Inter-American Commission on Human Rights: 149th ordinary period of sessions.
28 October 2013
The Electronic Frontier Foundation, Asociación por los Derechos Civiles, Access, ARTICLE 19 - Mexico and Central America office, ARTIGO 19 - Brasil, Asociación para el Progreso de las Comunicaciones, APC, Asociación para una Ciudadanía Participativa, British Columbia Civil Liberties Association, BC Freedom of Information and Privacy Association, Center for Technology and Society at Fundação Getúlio Vargas, Colectivo Contingente MX, Comisión Colombiana de Juristas, DATA, DeJusticia, Derechos Digitales, Fundación Karisma, Fundación para La Libertad de Prensa, Instituto DEMOS, Open Media, ONG Hiperderecho, Privacy International, Propuesta Cívica, Rio Institute for Technology & Society, TEDIC and the Samuelson-Glushko Canadian Internet Policy and Public Interest Clinic provide this submission in support of the position advanced by the American Civil Liberties Union (ACLU) that the mass surveillance programs of the United States NSA violate fundamental human rights of both U.S. and non-U.S. persons (a term employed by the United States to describe any individual not a citizen of the United States or a lawful permanent resident).
The primary objective of our submission is to explain how certain recently-admitted aspects of the NSA's programs impact the rights of non-U.S. persons, and to this end, will include a description of how the programs operate and how the U.S. legal system fails to protect this class of person. We will also describe some of the current efforts underway internationally to articulate how human rights laws, including specifically, the rights to free expression, privacy and association should be interpreted in this age of mass surveillance capabilities, including the technical ability to analyze communications and communications metadata in ways that have profound impacts on these rights. We hope this analysis will assist the Commission in its consideration of these issues during this hearing and in defining the perameters of a future in-depth investigation into the U.S. mass surveillance programs and their impacts on human rights in the Americas.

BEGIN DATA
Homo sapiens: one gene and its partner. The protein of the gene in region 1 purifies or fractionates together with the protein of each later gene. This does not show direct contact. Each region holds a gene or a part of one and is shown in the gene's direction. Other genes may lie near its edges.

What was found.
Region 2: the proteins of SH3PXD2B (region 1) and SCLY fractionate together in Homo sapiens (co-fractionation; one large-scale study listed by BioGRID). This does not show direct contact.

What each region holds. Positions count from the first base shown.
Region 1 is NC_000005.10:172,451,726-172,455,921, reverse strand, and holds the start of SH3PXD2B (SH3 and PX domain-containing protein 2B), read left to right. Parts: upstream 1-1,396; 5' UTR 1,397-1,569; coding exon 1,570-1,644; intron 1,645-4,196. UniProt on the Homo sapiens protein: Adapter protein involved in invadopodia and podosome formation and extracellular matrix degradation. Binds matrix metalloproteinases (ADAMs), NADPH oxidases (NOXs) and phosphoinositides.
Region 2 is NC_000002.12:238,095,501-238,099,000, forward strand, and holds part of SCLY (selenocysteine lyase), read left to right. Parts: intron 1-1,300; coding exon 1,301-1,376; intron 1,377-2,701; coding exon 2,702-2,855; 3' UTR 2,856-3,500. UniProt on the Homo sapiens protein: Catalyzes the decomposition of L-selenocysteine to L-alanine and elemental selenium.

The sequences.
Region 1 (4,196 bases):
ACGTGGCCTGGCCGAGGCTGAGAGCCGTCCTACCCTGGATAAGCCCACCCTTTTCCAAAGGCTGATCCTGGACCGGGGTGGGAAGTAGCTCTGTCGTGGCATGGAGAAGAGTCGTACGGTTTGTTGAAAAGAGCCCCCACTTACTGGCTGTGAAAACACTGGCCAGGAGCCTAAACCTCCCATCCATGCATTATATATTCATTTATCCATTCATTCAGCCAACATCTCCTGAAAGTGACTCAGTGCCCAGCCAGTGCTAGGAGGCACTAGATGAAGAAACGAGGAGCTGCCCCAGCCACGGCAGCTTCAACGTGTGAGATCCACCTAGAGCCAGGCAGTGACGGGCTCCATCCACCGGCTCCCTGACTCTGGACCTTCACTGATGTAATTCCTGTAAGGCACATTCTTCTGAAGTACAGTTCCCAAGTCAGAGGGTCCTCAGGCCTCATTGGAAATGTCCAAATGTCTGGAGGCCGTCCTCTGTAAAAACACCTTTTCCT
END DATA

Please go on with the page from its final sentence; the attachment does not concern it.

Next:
In our conclusion, we made clear that mass surveillance programs of the United States NSA violate fundamental human rights of non-U.S. persons. We hope that the mass surveillance activities of the United States will be condemned in the strongest terms, reaffirming the above human rights principles, established by international human rights law.